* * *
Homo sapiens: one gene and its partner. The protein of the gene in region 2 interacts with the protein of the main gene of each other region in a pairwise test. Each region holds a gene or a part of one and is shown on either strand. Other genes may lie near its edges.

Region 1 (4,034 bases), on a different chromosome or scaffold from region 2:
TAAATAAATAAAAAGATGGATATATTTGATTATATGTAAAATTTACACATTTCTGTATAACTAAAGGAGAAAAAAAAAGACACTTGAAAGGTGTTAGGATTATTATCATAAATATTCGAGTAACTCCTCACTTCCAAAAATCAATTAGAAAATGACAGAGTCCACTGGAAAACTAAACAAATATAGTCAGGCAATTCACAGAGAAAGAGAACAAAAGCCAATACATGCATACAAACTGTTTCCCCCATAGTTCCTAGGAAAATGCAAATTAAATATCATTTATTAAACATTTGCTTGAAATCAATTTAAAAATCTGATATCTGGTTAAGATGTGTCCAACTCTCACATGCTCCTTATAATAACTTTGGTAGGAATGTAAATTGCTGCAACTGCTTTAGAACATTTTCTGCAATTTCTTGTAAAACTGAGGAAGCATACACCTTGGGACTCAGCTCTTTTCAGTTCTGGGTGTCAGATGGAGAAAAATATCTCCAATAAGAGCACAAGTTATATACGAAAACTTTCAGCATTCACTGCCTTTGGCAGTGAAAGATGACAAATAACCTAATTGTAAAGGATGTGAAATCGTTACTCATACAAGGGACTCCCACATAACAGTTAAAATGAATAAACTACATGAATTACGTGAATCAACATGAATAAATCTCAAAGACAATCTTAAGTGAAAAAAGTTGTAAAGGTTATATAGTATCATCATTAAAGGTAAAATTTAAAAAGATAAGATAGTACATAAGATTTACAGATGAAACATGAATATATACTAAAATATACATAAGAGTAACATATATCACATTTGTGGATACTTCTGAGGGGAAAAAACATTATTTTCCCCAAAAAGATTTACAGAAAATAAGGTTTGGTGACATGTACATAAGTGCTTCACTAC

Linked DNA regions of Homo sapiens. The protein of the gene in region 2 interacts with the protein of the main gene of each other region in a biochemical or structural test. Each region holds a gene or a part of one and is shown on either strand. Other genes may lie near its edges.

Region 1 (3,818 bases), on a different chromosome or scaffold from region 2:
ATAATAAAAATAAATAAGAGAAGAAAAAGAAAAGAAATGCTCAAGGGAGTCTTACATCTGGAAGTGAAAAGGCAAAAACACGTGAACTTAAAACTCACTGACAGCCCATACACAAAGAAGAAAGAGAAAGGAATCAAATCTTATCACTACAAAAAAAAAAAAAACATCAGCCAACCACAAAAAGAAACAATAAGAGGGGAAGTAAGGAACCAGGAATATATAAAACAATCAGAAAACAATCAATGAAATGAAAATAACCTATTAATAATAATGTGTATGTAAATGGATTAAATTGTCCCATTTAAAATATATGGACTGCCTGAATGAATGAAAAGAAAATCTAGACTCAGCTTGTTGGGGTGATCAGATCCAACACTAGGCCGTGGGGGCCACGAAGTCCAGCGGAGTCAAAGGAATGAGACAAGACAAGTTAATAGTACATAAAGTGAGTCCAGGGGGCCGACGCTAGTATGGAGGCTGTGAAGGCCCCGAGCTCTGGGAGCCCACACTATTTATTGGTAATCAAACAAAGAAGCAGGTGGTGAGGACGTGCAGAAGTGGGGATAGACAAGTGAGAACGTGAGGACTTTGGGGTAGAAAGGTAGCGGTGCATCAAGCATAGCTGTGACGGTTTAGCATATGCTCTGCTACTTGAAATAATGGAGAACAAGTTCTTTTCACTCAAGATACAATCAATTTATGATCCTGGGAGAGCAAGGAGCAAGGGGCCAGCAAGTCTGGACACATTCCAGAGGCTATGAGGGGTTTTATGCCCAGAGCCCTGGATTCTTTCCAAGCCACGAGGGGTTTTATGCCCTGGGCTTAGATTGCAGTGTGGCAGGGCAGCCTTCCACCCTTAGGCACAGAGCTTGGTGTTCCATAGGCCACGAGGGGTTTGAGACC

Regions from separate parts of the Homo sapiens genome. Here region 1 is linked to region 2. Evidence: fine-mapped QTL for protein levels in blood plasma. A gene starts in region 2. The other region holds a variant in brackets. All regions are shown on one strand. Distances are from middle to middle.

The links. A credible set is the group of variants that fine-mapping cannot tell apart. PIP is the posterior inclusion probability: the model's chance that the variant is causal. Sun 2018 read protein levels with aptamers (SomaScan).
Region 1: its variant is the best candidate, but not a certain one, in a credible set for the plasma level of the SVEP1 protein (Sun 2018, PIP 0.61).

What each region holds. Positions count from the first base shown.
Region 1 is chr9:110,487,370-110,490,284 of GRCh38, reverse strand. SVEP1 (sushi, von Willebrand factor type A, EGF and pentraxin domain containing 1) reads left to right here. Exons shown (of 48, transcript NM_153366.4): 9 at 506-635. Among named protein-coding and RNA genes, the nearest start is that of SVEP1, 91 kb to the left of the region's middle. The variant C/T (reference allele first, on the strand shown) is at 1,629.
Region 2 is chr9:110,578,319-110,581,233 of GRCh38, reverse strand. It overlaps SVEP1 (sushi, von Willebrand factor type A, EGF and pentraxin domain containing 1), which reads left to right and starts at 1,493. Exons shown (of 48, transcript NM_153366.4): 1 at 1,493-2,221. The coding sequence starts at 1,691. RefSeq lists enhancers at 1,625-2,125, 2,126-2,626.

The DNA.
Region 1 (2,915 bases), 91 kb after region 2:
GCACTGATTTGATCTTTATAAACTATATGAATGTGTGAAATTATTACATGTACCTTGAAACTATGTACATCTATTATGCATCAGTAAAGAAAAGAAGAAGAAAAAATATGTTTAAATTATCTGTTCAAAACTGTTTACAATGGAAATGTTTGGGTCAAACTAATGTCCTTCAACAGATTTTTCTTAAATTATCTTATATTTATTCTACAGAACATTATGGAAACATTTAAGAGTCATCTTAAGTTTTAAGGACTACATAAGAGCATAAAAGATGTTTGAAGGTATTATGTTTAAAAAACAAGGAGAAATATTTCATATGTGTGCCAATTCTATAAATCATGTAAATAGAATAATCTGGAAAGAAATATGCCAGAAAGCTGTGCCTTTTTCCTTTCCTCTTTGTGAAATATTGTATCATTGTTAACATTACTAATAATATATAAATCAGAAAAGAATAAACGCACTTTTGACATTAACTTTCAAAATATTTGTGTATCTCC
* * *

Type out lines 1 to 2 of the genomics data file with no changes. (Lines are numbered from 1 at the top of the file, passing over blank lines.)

Homo sapiens: one gene and its partner. The protein of the gene in region 2 interacts with the protein of the main gene of each other region in a pairwise test. Each region holds a gene or a part of one and is shown on either strand. Other genes may lie near its edges.

Region 1 (4,034 bases), on a different chromosome or scaffold from region 2: